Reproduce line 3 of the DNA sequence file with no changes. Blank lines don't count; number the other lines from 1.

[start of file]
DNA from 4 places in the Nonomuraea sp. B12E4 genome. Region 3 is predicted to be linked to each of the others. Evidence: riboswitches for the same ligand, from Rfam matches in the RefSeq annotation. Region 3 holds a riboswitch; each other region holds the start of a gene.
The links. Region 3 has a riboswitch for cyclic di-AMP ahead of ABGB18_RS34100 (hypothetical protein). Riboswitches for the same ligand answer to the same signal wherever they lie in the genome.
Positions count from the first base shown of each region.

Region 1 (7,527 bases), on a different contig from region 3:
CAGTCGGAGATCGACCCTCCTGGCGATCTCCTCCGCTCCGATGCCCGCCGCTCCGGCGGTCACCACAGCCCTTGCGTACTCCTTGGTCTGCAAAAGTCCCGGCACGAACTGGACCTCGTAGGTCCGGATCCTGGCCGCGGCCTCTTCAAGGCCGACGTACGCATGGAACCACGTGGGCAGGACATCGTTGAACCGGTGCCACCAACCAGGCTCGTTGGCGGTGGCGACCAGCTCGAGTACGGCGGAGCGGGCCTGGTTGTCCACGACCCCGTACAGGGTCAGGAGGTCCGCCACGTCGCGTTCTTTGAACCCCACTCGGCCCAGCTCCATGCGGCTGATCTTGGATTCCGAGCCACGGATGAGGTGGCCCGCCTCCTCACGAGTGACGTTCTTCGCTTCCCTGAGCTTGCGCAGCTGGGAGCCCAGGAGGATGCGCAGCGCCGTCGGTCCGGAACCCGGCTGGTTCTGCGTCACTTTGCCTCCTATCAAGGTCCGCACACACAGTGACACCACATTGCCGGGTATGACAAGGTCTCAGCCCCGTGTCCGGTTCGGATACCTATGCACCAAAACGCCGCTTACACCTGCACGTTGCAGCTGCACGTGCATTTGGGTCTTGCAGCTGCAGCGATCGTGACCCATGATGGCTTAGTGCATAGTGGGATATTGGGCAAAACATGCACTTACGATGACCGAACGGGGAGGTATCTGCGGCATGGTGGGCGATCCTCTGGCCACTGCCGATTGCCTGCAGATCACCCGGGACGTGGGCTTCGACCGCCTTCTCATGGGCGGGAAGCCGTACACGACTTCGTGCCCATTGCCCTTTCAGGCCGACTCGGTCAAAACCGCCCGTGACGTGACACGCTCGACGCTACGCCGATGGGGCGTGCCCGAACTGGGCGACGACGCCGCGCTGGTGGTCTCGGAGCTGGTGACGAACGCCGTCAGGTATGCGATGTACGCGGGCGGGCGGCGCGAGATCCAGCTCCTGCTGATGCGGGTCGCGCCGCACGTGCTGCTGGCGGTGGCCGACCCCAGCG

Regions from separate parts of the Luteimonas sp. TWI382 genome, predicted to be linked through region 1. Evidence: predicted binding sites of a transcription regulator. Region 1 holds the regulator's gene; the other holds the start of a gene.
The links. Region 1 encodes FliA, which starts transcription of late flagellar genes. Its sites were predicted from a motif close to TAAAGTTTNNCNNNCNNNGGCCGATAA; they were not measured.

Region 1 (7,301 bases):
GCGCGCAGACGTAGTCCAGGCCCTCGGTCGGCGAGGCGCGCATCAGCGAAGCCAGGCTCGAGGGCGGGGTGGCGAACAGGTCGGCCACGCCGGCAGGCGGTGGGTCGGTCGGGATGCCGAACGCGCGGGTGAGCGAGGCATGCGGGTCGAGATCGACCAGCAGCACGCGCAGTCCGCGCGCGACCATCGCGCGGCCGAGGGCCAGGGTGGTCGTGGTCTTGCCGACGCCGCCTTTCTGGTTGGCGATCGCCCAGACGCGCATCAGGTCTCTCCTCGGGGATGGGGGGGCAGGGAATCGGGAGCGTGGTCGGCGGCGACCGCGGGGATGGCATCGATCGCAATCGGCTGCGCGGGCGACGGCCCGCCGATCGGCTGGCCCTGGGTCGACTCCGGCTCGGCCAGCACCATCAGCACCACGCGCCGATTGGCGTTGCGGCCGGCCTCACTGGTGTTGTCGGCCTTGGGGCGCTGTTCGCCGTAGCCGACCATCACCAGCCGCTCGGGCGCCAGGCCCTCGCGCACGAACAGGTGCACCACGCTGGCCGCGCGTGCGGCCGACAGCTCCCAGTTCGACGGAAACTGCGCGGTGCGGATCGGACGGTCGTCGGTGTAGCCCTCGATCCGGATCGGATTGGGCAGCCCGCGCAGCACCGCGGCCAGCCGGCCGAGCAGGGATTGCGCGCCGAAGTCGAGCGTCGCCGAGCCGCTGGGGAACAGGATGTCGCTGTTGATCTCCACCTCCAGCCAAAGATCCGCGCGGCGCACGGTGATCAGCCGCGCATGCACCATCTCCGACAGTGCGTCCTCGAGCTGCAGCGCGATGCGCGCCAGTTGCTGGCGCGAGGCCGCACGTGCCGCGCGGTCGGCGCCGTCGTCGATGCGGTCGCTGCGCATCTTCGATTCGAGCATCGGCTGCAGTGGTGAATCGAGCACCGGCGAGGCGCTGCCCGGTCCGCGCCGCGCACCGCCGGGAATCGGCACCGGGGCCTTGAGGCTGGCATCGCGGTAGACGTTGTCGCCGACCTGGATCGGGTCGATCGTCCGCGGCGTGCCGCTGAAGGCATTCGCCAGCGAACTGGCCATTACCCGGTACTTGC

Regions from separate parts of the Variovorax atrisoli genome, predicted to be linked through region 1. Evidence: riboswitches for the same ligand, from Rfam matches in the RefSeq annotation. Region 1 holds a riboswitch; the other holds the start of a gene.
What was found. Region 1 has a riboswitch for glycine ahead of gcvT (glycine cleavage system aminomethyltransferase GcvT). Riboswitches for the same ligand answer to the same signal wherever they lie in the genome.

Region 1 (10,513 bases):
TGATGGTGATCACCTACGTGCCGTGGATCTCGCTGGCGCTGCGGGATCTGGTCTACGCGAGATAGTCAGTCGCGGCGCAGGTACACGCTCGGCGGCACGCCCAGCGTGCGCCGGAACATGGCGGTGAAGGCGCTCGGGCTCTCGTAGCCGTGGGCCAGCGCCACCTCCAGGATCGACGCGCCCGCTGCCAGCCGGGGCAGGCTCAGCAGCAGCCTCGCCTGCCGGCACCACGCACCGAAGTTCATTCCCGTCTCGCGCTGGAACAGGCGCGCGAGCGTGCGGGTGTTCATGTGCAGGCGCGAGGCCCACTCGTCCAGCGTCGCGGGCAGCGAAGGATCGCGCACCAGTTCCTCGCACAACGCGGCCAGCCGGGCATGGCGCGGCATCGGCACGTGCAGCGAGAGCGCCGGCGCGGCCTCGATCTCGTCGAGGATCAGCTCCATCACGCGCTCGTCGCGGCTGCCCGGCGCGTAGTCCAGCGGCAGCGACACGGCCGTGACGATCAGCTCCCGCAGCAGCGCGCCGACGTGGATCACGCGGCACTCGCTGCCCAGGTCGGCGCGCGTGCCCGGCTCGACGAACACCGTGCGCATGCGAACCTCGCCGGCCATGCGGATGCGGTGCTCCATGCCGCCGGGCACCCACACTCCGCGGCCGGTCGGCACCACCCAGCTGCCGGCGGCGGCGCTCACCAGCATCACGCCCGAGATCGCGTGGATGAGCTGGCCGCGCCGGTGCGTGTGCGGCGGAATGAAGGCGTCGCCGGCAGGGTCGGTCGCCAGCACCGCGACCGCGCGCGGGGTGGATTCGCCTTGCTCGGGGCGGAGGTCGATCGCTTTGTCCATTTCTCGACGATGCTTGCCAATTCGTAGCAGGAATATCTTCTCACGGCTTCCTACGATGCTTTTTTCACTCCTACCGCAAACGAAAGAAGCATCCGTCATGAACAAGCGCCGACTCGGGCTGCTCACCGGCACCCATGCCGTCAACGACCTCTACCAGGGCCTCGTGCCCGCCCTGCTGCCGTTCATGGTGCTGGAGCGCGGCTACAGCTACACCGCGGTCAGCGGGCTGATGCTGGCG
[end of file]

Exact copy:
Positions count from the first base shown of each region.